The Rhetorics of Popular Culture: Advertising, Advocacy, and Entertainment

by Robert L. Root Jr.; Greenwood Press, 1987

To further demonstrate the ways in which the ethos of a series is defined in the opening credits, consider two rather different dramatic series on CBS: Cagney and Lacey and Scarecrow and Mrs. King.

opening credits of Cagney and Lacey feature the standard montage revolving around the central characters. Bouncy music in the background underscores their constant movement, beginning with a shot of them walking down the street together, side by side, talking. The subsequent series of images divides its attention between the two women and occasionally gives them equal space on screen or parallel time. We see them talking, laughing, speaking on the phone, working with others, bustling about police headquarters. The other cast members who are introduced are also shown in the work environment, usually in both serious and relaxed poses. The attention on the title characters switches to an emphasis on the dangerous side of their profession only toward the end of the credits, when we see them running down the street, running through a subway, racing up and down stairs, pointing their service revolvers and mouthing commands, and escorting an arrest past a flasher. In the final shot Mary Beth Lacey ( Tyne Daly) in a bowling shirt and Christine Cagney ( Sharon Gless) in a fur coat are prevented from leaving their office by their lieutenant who points them in the opposite direction, and the freeze frame on their annoyed, dismayed expressions leaves us with the impression of them as overworked cops.

The opening credits establish this show as a series about the relationship between two women as co-workers and as police officers, emphasizing their friendship, their constant interaction, their roles as friends, workers, and individuals. Each episode further enlarges upon these elements, by balancing Mary Beth's professional responsibilities with her obligations to her husband and children and Chris' dedication to her career with her difficulties as a single working woman, and by continually emphasizing conflicts between the two women and between them and their work environment. The identity of the show revolves around our sense of Cagney and Lacey as friends, as working women, and police officers, in that order.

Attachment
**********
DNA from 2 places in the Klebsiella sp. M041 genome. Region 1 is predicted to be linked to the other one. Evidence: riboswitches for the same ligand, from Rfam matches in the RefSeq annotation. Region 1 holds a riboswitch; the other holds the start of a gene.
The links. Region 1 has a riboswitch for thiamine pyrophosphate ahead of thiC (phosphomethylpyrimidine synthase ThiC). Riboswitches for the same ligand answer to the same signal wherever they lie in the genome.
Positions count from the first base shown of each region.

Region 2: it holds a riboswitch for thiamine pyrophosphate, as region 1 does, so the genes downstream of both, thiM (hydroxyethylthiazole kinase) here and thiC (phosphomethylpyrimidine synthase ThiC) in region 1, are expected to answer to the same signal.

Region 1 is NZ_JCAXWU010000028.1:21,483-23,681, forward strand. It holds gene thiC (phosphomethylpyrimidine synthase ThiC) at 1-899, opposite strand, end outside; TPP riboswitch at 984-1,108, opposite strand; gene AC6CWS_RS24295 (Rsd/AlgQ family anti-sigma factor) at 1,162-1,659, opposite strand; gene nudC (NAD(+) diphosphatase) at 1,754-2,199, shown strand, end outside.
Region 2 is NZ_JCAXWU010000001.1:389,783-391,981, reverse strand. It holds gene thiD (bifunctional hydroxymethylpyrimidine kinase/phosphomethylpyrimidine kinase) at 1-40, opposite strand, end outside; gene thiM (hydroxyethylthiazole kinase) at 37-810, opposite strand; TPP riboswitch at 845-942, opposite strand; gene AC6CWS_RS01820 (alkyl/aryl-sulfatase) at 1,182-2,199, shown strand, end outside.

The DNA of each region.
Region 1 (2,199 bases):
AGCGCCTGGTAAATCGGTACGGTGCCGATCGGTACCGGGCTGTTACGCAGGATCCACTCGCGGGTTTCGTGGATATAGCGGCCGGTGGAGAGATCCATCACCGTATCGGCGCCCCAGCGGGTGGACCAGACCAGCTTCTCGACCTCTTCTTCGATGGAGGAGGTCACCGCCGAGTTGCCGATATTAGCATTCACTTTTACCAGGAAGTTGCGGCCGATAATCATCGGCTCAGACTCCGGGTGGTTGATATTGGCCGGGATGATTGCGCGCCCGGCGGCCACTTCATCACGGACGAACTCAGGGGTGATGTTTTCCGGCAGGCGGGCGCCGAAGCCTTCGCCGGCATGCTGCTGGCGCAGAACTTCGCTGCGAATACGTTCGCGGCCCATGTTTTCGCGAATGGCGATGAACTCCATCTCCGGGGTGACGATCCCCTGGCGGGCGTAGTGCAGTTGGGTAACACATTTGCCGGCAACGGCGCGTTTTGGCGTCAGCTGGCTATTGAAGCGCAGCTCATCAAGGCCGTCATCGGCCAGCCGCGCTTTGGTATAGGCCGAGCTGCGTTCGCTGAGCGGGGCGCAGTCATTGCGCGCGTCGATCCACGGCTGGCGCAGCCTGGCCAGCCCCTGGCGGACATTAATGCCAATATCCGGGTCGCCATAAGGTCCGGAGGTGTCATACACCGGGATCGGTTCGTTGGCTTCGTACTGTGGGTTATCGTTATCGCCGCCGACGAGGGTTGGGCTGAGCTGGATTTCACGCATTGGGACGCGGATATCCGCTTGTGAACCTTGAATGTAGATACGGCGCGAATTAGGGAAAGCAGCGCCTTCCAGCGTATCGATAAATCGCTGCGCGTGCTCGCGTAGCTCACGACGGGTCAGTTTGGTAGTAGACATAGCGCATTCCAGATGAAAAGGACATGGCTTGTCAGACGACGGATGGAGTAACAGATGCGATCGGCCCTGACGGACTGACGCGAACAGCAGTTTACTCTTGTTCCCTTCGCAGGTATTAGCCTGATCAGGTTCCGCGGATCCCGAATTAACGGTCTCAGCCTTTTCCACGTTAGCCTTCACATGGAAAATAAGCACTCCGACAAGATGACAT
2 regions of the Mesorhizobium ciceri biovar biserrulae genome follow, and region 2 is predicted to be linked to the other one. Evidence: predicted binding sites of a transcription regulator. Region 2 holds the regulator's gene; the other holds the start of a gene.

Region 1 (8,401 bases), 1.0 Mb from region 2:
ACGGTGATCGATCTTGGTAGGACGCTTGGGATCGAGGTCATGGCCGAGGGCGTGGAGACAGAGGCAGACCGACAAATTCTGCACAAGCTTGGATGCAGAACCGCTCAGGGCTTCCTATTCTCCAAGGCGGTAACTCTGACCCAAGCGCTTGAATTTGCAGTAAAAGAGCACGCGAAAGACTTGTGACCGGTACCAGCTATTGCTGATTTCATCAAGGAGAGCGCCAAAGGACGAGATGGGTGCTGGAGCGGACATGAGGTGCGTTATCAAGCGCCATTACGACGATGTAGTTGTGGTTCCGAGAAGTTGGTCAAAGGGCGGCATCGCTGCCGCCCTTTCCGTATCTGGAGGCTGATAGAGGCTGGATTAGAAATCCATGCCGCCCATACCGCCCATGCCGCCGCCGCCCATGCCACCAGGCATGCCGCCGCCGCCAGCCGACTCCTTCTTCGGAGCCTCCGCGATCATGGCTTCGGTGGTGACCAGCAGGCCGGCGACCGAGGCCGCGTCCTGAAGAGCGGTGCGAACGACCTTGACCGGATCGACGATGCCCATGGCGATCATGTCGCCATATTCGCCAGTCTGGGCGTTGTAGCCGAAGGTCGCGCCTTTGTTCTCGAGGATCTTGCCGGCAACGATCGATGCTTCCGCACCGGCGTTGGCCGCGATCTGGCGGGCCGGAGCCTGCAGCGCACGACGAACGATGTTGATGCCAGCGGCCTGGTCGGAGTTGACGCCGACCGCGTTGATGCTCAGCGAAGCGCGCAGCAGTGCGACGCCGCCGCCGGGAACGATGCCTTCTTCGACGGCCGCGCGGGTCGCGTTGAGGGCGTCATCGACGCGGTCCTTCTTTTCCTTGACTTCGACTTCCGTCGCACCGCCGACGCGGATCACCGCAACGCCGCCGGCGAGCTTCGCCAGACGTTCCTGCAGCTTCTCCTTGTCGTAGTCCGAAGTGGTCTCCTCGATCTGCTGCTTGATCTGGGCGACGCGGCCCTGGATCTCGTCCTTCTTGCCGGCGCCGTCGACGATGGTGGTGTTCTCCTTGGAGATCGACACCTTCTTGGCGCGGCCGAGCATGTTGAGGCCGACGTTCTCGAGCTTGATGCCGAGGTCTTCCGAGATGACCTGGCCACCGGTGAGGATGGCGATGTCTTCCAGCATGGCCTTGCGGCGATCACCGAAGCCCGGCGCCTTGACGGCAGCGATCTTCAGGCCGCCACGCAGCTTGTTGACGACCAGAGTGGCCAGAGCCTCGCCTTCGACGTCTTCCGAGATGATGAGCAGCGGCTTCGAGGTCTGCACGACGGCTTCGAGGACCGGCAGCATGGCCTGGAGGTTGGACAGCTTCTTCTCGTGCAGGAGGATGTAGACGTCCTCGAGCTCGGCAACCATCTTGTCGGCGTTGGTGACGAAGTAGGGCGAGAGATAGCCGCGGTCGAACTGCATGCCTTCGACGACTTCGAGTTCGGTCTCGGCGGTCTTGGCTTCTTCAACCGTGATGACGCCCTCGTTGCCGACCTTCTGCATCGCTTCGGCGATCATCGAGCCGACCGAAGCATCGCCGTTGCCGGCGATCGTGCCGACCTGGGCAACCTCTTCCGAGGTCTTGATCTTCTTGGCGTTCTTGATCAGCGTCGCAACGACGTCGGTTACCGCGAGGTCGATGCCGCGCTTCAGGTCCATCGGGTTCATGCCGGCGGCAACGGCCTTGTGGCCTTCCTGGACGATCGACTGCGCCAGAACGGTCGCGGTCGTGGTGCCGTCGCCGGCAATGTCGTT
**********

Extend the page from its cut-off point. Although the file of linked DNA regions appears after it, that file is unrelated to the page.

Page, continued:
In Cagney and Lacey , as well, the pathetic appeal is mixed, between a concern for these characters' domestic lives--the problem of mixing family and career, the tension of divided loyalties, the conflicts, of working closely with another person-- and a concern for these characters' professional lives-the interest in police procedures, the excitement over the danger and adventure of detective work. The particular identity of the show as a series about working women also adds unique concerns in the dangers to the characters as women in traditionally male-oriented roles, as well as the conflicts of moral and social dilemmas.

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